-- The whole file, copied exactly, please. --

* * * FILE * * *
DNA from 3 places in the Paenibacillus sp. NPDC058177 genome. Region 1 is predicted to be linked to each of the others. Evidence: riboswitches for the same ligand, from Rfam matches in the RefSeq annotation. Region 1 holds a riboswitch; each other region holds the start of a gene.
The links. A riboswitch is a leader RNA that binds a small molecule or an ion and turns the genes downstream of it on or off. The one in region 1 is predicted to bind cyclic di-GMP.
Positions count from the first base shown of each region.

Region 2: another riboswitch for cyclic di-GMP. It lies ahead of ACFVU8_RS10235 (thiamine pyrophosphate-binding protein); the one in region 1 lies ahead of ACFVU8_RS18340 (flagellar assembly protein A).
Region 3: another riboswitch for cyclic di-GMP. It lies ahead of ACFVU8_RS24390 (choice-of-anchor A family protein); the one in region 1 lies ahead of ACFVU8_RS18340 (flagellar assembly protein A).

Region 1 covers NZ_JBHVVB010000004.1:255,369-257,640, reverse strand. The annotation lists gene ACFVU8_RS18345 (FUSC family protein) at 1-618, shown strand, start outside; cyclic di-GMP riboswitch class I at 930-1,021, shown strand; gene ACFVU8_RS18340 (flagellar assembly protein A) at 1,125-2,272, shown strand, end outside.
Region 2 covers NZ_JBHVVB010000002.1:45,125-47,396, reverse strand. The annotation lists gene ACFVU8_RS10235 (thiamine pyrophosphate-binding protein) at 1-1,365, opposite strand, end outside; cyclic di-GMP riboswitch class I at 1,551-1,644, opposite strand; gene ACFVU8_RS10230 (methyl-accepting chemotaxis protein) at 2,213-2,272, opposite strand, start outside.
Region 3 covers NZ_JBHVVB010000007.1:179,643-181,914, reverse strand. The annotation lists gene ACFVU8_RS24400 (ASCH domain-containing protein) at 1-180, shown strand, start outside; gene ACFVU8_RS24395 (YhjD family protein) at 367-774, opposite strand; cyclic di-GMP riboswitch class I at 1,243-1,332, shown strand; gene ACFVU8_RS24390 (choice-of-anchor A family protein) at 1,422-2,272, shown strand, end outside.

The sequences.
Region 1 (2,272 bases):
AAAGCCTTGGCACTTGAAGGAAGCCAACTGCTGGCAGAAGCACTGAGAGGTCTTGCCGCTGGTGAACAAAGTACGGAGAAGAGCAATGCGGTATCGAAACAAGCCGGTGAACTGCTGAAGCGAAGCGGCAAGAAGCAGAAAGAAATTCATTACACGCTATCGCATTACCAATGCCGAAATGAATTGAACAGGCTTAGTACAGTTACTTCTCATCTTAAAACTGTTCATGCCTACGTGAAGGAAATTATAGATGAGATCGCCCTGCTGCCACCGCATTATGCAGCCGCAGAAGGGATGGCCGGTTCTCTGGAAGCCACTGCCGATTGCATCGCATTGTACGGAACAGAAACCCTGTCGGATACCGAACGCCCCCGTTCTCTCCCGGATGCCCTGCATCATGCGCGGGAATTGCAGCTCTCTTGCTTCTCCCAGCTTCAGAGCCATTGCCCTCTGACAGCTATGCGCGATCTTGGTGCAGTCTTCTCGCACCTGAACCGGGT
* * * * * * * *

DNA from 3 places in the Paenibacillus sp. NPDC058177 genome. Region 1 is predicted to be linked to each of the others. Evidence: riboswitches for the same ligand, from Rfam matches in the RefSeq annotation. Region 1 holds a riboswitch; each other region holds the start of a gene.
The links. A riboswitch is a leader RNA that binds a small molecule or an ion and turns the genes downstream of it on or off. The one in region 1 is predicted to bind cyclic di-GMP.
Positions count from the first base shown of each region.

Region 2: another riboswitch for cyclic di-GMP. It lies ahead of ACFVU8_RS10235 (thiamine pyrophosphate-binding protein); the one in region 1 lies ahead of ACFVU8_RS18340 (flagellar assembly protein A).
Region 3: another riboswitch for cyclic di-GMP. It lies ahead of ACFVU8_RS24390 (choice-of-anchor A family protein); the one in region 1 lies ahead of ACFVU8_RS18340 (flagellar assembly protein A).

Region 1 covers NZ_JBHVVB010000004.1:255,369-257,640, reverse strand. The annotation lists gene ACFVU8_RS18345 (FUSC family protein) at 1-618, shown strand, start outside; cyclic di-GMP riboswitch class I at 930-1,021, shown strand; gene ACFVU8_RS18340 (flagellar assembly protein A) at 1,125-2,272, shown strand, end outside.
Region 2 covers NZ_JBHVVB010000002.1:45,125-47,396, reverse strand. The annotation lists gene ACFVU8_RS10235 (thiamine pyrophosphate-binding protein) at 1-1,365, opposite strand, end outside; cyclic di-GMP riboswitch class I at 1,551-1,644, opposite strand; gene ACFVU8_RS10230 (methyl-accepting chemotaxis protein) at 2,213-2,272, opposite strand, start outside.
Region 3 covers NZ_JBHVVB010000007.1:179,643-181,914, reverse strand. The annotation lists gene ACFVU8_RS24400 (ASCH domain-containing protein) at 1-180, shown strand, start outside; gene ACFVU8_RS24395 (YhjD family protein) at 367-774, opposite strand; cyclic di-GMP riboswitch class I at 1,243-1,332, shown strand; gene ACFVU8_RS24390 (choice-of-anchor A family protein) at 1,422-2,272, shown strand, end outside.

The sequences.
Region 1 (2,272 bases):
AAAGCCTTGGCACTTGAAGGAAGCCAACTGCTGGCAGAAGCACTGAGAGGTCTTGCCGCTGGTGAACAAAGTACGGAGAAGAGCAATGCGGTATCGAAACAAGCCGGTGAACTGCTGAAGCGAAGCGGCAAGAAGCAGAAAGAAATTCATTACACGCTATCGCATTACCAATGCCGAAATGAATTGAACAGGCTTAGTACAGTTACTTCTCATCTTAAAACTGTTCATGCCTACGTGAAGGAAATTATAGATGAGATCGCCCTGCTGCCACCGCATTATGCAGCCGCAGAAGGGATGGCCGGTTCTCTGGAAGCCACTGCCGATTGCATCGCATTGTACGGAACAGAAACCCTGTCGGATACCGAACGCCCCCGTTCTCTCCCGGATGCCCTGCATCATGCGCGGGAATTGCAGCTCTCTTGCTTCTCCCAGCTTCAGAGCCATTGCCCTCTGACAGCTATGCGCGATCTTGGTGCAGTCTTCTCGCACCTGAACCGGGT